Study: Va. Volcanoes Linked To Islands On Other Side Of Atlantic
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BLACKSBURG, Va. (CBSDC) – According to a new study, volcanoes in Virginia are linked to islands on the opposite side of the Atlantic Ocean.
Researchers were hoping to explain the origin of the 48-million-year old volcanoes.
“These young volcanoes are in an area where no one would expect to see volcanic activity,” Sarah Mazza, a geologist at Virginia Tech, and the study’s lead author, told Live Science. “These rocks are our only physical window into processes that helped shape Virginia and even the whole southeastern Appalachia as well.
Geologists thought a hotspot explained the origin of the volcanoes, but Mazza said the results of this study do not agree with a hotspot origin.
Mazza and her team analyzed rocks they collected from the volcanic swarm between Virginia and West Virginia.
The two most prominent examples came from Mole Hill and Trimble Knob. “You probably wouldn’t know they were there unless you talked to a local,” Mazza said.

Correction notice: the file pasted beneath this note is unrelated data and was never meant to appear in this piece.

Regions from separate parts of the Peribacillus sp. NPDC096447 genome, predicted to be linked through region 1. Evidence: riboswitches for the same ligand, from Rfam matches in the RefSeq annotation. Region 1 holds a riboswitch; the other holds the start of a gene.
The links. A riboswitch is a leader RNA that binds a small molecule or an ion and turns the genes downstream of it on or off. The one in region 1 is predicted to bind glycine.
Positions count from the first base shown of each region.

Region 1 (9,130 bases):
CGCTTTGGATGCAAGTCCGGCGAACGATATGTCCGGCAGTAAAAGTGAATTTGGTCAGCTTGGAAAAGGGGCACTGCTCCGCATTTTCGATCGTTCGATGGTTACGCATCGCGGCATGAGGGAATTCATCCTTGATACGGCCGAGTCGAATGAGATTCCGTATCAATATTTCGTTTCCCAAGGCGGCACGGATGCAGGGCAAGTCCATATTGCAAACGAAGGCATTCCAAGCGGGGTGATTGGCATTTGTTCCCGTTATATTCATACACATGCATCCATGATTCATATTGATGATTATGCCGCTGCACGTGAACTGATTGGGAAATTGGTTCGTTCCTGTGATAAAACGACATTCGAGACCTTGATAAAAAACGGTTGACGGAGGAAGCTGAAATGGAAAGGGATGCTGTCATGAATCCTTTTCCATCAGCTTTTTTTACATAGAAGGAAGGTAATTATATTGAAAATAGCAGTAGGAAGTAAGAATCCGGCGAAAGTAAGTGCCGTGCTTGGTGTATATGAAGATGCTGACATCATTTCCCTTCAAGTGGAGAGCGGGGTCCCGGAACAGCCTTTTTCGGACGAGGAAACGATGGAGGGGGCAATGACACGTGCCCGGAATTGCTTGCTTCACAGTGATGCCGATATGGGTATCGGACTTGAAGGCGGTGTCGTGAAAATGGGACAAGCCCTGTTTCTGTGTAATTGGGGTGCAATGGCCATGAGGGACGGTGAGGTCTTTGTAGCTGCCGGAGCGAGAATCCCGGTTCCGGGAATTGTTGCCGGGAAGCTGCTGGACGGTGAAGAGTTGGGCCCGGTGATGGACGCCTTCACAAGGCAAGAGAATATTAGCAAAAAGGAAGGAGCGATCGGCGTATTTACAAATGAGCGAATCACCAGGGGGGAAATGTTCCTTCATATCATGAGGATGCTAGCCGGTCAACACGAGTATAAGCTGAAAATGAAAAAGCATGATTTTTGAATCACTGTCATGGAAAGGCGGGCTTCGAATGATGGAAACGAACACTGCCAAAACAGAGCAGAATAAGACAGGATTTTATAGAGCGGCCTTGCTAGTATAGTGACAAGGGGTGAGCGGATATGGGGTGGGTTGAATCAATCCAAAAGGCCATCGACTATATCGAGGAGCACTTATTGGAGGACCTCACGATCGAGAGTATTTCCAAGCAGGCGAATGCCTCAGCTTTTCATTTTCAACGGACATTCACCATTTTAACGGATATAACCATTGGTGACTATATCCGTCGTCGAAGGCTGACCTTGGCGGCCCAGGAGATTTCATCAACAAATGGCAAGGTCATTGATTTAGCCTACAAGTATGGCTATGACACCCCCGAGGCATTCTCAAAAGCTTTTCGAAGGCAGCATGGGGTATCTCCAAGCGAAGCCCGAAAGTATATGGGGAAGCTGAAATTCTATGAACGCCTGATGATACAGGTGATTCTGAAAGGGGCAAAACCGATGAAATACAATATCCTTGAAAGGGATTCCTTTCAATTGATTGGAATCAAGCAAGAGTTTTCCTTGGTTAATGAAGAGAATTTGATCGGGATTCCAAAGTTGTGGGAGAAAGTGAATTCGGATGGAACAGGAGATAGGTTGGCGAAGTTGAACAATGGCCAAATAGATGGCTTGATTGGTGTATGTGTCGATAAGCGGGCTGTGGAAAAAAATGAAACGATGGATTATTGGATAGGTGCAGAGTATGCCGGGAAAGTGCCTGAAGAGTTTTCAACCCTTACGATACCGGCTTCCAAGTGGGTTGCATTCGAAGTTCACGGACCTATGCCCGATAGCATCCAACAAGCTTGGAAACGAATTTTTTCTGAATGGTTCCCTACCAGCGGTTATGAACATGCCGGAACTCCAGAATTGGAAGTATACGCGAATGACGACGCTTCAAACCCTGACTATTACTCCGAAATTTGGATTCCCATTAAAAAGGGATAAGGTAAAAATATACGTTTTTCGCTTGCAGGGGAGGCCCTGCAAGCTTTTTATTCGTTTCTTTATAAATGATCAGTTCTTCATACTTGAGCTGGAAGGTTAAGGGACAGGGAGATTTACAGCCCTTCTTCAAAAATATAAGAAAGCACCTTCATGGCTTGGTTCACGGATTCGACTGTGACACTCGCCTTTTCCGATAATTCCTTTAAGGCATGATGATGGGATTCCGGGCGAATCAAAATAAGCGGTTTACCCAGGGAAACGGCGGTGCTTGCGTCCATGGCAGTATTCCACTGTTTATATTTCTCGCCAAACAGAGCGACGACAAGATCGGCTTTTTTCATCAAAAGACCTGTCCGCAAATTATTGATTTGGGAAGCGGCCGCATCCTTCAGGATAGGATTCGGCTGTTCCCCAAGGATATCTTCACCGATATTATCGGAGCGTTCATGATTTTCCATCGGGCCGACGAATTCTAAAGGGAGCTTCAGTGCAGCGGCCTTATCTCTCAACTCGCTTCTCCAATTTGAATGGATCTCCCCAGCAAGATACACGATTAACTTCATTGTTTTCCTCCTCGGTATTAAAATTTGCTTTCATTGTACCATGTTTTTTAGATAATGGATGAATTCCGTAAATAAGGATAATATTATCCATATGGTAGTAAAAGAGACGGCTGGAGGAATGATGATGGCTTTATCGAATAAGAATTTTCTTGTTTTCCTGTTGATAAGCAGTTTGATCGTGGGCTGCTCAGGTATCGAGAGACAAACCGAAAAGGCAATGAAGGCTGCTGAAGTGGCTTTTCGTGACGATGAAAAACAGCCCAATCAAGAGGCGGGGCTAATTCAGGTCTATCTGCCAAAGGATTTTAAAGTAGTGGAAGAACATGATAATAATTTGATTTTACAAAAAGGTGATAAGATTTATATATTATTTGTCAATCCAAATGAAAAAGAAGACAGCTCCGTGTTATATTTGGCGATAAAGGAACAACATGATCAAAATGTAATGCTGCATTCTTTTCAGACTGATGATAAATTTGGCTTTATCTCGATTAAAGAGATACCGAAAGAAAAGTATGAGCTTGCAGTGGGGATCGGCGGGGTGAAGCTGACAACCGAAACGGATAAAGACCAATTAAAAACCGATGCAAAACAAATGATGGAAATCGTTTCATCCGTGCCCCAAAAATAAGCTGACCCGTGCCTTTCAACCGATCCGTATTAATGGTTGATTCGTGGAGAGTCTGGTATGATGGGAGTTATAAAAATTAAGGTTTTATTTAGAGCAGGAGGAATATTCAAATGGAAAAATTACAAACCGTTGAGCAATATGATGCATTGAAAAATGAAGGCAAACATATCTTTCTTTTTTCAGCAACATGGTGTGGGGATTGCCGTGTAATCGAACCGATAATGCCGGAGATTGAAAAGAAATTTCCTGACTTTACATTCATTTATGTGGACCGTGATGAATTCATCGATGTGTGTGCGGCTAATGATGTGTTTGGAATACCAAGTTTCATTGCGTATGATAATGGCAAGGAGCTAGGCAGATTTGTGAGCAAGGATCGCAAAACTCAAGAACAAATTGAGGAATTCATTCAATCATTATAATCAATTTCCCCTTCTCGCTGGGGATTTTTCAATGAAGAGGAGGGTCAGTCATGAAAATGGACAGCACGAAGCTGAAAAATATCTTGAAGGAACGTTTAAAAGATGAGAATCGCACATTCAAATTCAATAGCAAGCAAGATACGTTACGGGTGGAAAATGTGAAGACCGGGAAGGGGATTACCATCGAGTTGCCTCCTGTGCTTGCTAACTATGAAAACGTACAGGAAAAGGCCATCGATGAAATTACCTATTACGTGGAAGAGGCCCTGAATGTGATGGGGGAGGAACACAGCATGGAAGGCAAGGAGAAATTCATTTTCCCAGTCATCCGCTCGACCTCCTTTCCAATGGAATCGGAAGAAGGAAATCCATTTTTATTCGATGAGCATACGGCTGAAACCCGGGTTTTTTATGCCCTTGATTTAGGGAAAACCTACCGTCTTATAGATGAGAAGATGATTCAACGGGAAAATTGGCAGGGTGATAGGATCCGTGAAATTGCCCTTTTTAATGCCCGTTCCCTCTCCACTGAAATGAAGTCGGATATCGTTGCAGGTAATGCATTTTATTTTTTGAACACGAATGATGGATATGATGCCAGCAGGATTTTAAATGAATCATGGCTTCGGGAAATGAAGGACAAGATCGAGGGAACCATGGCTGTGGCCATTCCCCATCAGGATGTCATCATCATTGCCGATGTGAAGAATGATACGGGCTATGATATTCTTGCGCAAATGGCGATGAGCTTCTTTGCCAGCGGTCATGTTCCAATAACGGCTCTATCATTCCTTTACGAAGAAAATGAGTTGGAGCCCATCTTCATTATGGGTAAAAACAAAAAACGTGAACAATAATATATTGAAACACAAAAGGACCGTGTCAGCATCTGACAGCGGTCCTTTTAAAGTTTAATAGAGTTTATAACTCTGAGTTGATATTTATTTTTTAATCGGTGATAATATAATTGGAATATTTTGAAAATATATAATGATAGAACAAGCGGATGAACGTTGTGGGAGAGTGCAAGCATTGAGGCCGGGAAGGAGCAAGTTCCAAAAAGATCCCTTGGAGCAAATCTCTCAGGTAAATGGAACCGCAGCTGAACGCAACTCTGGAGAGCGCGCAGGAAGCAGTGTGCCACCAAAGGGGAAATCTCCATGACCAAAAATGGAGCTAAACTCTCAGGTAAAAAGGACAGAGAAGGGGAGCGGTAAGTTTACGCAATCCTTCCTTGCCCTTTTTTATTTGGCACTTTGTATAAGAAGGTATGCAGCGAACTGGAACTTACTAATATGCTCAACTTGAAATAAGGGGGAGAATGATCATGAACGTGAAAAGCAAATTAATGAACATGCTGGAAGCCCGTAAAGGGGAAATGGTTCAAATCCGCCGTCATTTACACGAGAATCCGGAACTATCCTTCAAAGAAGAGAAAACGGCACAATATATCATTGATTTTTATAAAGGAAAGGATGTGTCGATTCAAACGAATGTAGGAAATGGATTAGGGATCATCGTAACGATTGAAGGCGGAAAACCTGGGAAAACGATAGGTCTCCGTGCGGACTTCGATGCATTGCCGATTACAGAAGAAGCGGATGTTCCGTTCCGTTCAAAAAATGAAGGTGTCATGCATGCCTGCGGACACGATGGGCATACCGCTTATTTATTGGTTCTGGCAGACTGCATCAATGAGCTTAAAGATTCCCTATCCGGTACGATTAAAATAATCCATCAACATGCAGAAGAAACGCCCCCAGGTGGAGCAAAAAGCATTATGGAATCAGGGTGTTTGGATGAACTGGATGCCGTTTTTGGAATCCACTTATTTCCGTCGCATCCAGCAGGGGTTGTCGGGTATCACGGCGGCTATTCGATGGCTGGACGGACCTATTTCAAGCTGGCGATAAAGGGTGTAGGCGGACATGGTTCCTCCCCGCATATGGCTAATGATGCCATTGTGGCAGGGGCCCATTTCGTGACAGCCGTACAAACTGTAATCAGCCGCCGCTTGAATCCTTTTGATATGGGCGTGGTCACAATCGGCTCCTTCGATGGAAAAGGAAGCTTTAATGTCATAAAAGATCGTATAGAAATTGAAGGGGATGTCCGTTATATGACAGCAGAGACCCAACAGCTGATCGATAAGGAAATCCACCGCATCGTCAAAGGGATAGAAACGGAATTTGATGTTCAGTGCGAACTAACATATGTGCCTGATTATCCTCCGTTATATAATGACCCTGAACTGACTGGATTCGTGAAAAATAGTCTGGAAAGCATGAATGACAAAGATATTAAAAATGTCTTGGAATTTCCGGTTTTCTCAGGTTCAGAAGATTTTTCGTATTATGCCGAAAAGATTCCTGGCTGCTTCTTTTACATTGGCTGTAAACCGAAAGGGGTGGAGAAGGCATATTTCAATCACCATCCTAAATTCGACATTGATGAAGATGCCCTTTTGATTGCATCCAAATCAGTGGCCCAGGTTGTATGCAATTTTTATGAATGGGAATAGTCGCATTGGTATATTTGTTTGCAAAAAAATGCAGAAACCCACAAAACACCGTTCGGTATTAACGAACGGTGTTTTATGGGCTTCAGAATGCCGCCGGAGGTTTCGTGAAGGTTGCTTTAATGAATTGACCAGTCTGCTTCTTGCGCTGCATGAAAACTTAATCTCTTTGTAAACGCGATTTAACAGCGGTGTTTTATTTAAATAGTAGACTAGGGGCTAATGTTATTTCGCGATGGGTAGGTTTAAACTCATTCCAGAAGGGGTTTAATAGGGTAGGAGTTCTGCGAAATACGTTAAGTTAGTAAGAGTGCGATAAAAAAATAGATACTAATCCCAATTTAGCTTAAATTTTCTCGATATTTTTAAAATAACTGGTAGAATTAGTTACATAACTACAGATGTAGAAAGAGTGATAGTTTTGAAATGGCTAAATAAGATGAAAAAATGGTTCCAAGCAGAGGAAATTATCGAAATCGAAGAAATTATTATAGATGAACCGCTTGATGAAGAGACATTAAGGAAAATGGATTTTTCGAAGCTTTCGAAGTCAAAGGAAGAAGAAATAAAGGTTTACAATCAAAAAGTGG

The researchers concluded that the Virginia volcanoes were not sparked by a hotspot.
They gave three main reasons why this is the case. First, the magma temperature is too low. Second, the magma source is too shallow. Third, they dated the eruptions to between 47 and 48 million years ago; which is at least 10 million years after the hotspot passed through. “That difference is significant enough for us to think this hotspot probably wasn’t the case,” Mazza added.
The researchers proposed that magma reached the surface as pieces of the thick crust beneath Virginia peeled away. Then they believed the magma seeped through the newly thinned crust, reaching the surface through pre-existing crack in the overlying rock.
“I hope this project is a good stepping stone for interpreting what is going on in the crust and the mantle,” Mazza said.
The results were published online in the journal Geology.